Thursday, July 21, 2016

Attacking Japanese Beetles -- Know Your Enemy

Author's note: If you haven't read my last post: "Attacking Japanese Beetles -- Organically", please take a look at it.  You will learn more from this post if you read my last one first:

JBs on Earth Song

To get to know the JB enemy, let's consider again where JBs originate.  The adult beetles mate in the process of feeding on their favorite foods (like roses, many trees and other flowers like zinnias) and you can see this happening if you observe them clustering.  The female JB then finds a lush bit of turf and deposits her eggs.  The eggs hatch as grubs and feed on the grass roots.  If enough JB grubs populate your lawn, you will develop areas of dead turf, which, when dug up, will have one-inch, white, JB grubs clustered in the roots.  That whole area of your lawn will die unless you apply grub control in the fall or early spring.  This is one of the things that golf course managers have learned and why they have been using huge amounts of imidacloprid, as the most effective grub control, over the last several years here in Minnesota.  I had this problem myself, several years ago, and applied granular imidacloprid to save my lawn.  You can bet that this is part of the reason that we have seen such an upswing in bee colony collapse disorder, which has been directly linked to imidacloprid.  One extreme example of this is Orem City, Utah, which applied imidacloprid across all neighborhoods of the city, several years ago, when JBs began to affect the floraculture and nursery industries. They even went so far as to warn homeowners not to eat any of the produce of their fruit trees, because of the systemic nature of imidacloprid. It worked, but I can't even contemplate the extent of the damage to honey bees and other beneficial insects, like lady beetles, in Utah, as the result of this extreme measure.  Here's the Utah story:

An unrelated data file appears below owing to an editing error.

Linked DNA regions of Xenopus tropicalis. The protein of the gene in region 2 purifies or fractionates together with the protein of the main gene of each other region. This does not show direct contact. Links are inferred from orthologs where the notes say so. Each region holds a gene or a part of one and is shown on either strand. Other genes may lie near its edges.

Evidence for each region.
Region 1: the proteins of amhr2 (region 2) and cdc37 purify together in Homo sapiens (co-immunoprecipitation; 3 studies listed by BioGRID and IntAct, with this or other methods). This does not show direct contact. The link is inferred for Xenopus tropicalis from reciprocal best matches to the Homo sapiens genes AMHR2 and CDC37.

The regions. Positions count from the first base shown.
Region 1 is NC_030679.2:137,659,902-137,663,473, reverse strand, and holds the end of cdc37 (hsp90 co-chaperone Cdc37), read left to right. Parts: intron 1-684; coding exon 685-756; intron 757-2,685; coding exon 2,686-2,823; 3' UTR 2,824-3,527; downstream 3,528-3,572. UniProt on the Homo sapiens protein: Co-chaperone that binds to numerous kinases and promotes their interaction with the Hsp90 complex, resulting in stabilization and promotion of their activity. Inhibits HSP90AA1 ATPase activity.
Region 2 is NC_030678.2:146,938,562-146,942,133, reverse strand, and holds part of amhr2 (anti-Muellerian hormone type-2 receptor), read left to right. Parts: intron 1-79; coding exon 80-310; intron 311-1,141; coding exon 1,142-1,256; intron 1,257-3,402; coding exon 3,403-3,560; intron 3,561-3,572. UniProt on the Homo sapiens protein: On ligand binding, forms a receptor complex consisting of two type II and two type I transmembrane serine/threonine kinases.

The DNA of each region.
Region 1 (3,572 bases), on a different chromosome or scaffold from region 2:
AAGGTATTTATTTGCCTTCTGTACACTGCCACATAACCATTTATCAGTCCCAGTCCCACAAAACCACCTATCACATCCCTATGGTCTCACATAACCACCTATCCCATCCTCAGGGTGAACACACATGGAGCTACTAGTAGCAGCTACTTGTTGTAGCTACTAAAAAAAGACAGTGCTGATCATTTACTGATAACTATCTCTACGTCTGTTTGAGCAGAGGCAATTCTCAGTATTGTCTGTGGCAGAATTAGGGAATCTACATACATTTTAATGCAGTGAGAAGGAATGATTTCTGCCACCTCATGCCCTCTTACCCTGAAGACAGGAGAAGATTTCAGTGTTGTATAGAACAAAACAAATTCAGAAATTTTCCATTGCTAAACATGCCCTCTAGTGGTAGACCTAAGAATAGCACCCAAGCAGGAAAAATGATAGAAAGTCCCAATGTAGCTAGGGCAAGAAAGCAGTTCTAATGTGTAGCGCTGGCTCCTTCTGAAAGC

I also want to point out that as soon as we began to see JBs in the Twin Cities, I made the rather sizable investment in Milky Spore, with a special tubular applicator and all, and went all over my lawn and portions of my neighbors' lawns laboriously applying patches of it, exactly as specified (and I breathed-in a lot of it, as well).  I watched, hopefully, for the next few years to see what the milky spore infection would do to the JB population on my roses and I can say with certainty that it did virtually nothing to significantly reduce the population of beetles in my gardens! Oh, I'm sure that Milky Spore and a subsequent, equally expensive, application of nematodes knocked off a bunch of JB grubs in my lawn over the next few years, and they still may be doing so, but that's not where the great majority of JBs landing in my gardens are originating.

Please see quotes from the University of Minnesota about the ineffectiveness of Milky Spore here:

Fact: JBs travel amazing distances, from where they pupate, to find the plant foods they relish (like your roses).  There is evidence that they may fly as much as five miles to reach your plants, so unless all the turf within a five-mile radius of your garden is treated with Milky Spore or imidacloprid (like in Utah!) there is no way that what you alone do to your lawn will stop JBs from invading your gardens. Milky Spore and imidacloprid can protect your lawn from dying, but they can't stop the vast majority of JBs from flying your way each summer.  Save your money and concentrate on killing the JBs as they arrive, before they can lay eggs in your lawn.  As I point out in my earlier blog posts, pyrethroid insecticides, like Demand CS, work well, but they also kill beneficial insects such as lady beetles and pollinators. That is why I advocate the organic approach of manually drowning JBs. Either way you decide to go, it's far more important to concentrate on attacking and killing JBs than it is to try and prevent them from hatching on your property.